2016 BMW S 1000 XR

First Ride Review

Thirty-five years ago, BMW created the adventure-touring segment when it introduced the R80G/S (Gelände/Strasse is German for “terrain/road”). Today there are six GS models in BMW’s lineup, everything from the single-cylinder G 650 GS to the do-it-all R 1200 GS Adventure. Which begs the question: Why would BMW introduce yet another adventure bike, the S 1000 XR?

The Ducati Multistrada 1200, that’s why.

No one disputes the all-around capability of the R 1200 GS, but its air/liquid-cooled boxer twin’s claimed 125 crankshaft horsepower falls well short of the 160 horsepower claimed for the latest DVT version of the Multistrada (and the 150 horsepower of the KTM 1190 Adventure, for that matter). Derived from the formidable 1198 sportbike, the Multistrada is a street-biased adventure bike with 17-inch wheels, and its combination of performance, comfort and versatility has helped it become one of Ducati’s best-selling models.

BMW based the S 1000 XR on its in-line four-cylinder sportbike platform, in particular the naked S 1000 R, which makes a claimed 160 horsepower and 83 lb-ft of torque. The XR’s drivetrain is unchanged from the R, which won our naked sportbike comparison against the Aprilia Tuono V4 R APRC and KTM 1290 Super Duke R (Rider, July 2015). On Jett Tuning’s dyno, the S 1000 R made 156.1 horsepower at 11,000 rpm and 80.5 lb-ft of torque at 9,500 rpm at the rear wheel. That BMW designated this bike with an “XR” rather folding it into the GS family is significant. With 17-inch wheels shod with Bridgestone Battlax T30 sport-touring tires, off-road is of minor importance. The press kit includes a handy pie chart of the XR’s attributes that assigns just 5 percent to “enduro” and the remaining 95 percent to mixed street riding: sport, roadster, touring and urban.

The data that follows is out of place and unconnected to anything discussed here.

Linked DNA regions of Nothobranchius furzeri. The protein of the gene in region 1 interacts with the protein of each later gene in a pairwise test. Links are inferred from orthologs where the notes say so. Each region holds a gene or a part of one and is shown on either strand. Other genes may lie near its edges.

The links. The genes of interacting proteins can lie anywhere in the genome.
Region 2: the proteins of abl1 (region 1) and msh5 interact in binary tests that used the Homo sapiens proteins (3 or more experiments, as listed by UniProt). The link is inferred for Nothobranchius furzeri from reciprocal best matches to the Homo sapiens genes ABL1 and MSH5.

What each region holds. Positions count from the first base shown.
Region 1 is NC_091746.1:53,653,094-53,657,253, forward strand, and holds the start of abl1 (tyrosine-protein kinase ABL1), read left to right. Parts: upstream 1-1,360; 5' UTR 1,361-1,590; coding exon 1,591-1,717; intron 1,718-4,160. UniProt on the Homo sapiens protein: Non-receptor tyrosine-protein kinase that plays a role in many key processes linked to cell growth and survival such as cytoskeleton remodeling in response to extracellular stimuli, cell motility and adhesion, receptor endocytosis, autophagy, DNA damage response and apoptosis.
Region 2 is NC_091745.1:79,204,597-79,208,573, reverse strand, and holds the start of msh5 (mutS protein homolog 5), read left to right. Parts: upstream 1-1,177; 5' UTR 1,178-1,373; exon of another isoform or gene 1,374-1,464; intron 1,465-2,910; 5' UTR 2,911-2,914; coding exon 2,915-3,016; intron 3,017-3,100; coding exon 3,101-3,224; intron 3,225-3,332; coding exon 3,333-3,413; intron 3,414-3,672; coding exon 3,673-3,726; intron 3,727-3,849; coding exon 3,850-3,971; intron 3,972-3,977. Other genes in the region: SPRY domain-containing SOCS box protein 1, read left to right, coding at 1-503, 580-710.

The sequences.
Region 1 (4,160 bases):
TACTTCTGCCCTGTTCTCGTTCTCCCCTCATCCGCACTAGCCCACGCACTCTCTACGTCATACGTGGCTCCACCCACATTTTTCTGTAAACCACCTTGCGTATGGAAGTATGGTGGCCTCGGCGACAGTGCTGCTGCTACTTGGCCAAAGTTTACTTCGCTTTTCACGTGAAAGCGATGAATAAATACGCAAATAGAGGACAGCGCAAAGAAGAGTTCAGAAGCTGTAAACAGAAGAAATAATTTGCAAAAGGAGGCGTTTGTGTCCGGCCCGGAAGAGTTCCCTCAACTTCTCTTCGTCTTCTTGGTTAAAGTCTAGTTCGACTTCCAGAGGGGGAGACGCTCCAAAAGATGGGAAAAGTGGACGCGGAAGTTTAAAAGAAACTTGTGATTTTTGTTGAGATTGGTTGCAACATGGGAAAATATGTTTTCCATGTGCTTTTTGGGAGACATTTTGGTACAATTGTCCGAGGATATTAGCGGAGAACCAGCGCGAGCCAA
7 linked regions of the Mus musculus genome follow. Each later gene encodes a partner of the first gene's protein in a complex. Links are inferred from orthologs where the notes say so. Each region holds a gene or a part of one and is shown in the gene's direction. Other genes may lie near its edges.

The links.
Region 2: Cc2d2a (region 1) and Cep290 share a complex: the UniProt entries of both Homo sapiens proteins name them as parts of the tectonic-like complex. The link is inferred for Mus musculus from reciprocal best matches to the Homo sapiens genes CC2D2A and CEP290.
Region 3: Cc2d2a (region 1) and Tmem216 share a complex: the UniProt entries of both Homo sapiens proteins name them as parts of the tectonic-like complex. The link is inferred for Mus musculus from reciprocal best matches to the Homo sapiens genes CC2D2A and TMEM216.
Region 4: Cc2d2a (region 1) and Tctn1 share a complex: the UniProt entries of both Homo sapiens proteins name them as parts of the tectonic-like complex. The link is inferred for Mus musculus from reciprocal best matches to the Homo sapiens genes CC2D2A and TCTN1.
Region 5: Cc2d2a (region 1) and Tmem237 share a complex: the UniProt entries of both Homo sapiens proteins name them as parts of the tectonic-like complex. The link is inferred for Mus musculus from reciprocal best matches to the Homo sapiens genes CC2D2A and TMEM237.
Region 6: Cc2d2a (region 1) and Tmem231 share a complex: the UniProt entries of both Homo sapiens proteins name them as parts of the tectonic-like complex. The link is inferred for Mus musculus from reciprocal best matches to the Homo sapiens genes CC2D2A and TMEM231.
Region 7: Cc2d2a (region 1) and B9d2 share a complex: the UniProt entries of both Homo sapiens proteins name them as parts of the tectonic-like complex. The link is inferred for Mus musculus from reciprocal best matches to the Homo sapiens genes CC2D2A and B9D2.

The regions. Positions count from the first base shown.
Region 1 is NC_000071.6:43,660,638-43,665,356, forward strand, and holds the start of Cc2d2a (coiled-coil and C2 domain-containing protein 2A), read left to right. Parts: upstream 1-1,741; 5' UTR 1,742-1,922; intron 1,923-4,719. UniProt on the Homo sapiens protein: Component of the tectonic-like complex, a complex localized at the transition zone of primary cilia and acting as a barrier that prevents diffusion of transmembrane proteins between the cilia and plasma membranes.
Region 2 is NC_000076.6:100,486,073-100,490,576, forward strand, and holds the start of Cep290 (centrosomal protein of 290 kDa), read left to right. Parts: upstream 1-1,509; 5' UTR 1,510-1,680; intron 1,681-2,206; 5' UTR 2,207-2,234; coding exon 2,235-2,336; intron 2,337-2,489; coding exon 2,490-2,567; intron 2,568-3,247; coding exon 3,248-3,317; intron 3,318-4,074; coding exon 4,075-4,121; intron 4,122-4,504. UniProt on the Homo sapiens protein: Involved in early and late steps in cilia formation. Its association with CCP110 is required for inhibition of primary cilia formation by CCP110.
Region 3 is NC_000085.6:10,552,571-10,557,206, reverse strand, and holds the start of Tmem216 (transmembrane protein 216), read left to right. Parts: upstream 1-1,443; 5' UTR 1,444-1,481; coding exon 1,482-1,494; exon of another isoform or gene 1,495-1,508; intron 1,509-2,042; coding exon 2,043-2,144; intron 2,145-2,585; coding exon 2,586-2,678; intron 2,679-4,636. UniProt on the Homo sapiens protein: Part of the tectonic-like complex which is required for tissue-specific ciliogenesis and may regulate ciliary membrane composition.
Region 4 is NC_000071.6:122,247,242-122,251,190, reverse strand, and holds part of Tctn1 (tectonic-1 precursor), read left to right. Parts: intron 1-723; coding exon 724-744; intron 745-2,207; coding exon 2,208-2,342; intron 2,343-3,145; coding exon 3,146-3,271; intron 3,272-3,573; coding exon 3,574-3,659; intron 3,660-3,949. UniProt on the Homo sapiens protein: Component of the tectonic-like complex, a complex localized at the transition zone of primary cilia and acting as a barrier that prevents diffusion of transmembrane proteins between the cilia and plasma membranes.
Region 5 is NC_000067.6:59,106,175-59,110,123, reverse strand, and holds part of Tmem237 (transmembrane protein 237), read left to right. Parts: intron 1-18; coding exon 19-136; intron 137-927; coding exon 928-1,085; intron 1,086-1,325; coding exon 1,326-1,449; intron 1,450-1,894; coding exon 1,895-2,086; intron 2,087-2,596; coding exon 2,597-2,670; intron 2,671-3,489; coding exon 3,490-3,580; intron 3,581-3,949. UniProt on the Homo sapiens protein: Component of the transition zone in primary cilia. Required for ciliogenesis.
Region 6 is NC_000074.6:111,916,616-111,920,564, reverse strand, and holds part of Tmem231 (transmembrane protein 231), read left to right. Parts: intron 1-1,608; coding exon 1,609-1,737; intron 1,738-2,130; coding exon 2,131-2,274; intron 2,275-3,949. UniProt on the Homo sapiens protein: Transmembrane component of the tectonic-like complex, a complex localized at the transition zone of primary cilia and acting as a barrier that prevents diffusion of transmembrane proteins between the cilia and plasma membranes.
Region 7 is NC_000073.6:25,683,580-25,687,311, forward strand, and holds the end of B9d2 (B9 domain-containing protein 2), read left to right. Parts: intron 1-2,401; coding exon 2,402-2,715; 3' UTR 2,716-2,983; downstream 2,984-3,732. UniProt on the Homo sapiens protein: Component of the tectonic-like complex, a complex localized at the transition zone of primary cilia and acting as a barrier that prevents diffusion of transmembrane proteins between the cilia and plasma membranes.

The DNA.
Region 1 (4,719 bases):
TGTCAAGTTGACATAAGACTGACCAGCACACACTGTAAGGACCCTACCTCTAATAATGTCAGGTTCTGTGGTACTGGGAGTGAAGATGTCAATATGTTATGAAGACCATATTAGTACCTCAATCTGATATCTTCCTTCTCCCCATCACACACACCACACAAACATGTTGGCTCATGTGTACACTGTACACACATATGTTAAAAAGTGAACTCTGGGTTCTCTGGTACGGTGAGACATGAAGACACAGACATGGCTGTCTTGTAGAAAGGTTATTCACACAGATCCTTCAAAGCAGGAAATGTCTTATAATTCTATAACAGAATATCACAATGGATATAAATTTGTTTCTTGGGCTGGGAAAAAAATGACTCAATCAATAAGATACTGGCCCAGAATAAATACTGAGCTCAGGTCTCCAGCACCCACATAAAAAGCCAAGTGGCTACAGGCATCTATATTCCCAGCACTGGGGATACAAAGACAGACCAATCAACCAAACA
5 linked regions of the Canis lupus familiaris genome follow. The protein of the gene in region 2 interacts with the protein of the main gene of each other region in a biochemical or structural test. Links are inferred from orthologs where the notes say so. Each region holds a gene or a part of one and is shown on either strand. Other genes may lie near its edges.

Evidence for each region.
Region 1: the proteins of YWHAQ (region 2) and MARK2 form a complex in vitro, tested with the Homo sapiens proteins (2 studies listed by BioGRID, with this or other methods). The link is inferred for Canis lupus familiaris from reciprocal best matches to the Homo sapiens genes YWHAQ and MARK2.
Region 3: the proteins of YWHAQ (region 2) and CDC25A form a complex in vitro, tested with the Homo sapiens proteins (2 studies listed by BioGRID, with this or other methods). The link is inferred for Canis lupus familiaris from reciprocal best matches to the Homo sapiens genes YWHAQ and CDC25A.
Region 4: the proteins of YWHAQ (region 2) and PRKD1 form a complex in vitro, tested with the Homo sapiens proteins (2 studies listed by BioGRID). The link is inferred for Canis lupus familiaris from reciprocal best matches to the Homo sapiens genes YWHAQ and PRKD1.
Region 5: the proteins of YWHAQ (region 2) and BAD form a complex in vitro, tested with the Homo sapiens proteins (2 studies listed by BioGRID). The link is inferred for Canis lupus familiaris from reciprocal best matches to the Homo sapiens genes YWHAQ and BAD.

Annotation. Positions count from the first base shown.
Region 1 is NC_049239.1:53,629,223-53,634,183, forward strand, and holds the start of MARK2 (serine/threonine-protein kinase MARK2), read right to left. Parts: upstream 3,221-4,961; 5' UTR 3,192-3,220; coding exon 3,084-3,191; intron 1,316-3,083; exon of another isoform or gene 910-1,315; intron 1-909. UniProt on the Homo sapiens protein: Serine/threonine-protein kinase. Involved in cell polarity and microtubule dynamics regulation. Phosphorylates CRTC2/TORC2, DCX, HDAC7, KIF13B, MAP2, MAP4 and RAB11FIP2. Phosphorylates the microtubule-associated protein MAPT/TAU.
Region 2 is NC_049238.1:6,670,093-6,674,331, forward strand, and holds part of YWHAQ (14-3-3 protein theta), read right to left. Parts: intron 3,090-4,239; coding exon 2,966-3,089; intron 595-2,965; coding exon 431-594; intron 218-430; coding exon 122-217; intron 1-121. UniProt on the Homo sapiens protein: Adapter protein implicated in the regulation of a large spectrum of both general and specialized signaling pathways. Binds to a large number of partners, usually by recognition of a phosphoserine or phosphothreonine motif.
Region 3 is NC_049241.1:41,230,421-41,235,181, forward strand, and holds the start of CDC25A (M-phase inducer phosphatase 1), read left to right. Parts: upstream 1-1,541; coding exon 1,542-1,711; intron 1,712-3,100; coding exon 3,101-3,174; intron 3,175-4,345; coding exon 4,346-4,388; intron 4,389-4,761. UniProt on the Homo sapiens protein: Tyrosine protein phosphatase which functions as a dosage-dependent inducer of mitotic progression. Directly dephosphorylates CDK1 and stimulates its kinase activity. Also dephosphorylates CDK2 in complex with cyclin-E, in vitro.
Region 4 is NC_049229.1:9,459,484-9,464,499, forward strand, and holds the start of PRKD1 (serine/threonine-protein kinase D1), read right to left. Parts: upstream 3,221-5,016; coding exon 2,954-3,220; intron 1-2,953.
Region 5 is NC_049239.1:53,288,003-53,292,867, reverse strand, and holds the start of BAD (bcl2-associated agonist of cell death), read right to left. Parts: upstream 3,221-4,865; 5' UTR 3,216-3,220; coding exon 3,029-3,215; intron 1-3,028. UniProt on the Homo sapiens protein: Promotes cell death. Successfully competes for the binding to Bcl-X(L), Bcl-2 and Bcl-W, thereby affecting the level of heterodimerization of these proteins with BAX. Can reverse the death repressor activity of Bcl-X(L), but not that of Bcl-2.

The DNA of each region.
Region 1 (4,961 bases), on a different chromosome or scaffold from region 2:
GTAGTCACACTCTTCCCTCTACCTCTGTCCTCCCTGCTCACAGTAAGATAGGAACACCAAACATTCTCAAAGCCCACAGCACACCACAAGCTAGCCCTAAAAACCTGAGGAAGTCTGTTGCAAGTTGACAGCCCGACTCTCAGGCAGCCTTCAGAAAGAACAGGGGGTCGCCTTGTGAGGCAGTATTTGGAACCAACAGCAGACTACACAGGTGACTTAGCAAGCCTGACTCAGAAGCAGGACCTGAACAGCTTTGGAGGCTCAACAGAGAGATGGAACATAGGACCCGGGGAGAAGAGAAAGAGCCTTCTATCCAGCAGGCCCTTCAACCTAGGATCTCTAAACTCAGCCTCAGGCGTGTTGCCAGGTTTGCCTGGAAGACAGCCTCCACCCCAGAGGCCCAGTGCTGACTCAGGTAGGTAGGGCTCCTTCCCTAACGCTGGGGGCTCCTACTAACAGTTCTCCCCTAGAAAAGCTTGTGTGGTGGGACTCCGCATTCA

BMW hosted a press launch for the S 1000 XR in Muskoka, Ontario, an area two hours north of Toronto that’s home to 1,600 lakes. Our 160-mile test loop wound its way around some of those lakes, through wooded and wetland areas and small towns, on undulating pavement ranging from smooth to rough and even some hard-packed gravel. Good fortune smiled upon us, avoiding the rain that fell on the days before and after our ride and seeing none of the deer, moose or turtles that signs warned us about.

Thumbing the starter button set the S 1000 XR’s liquid-cooled, 999cc in-line four alight, with a throatier-than-normal bark from the accessory Akrapovič exhaust. (My particular test bike had been dragged through BMW’s accessory catalog, farkled with everything from color-matched saddlebags, engine guards and a Navigator V GPS to a tinted windscreen, carbon fiber goodies, trick HP levers, a sport seat embroidered with the “XR” logo and more.) To ward off the morning cool, I turned on the heated grips and raised the manually adjustable windscreen.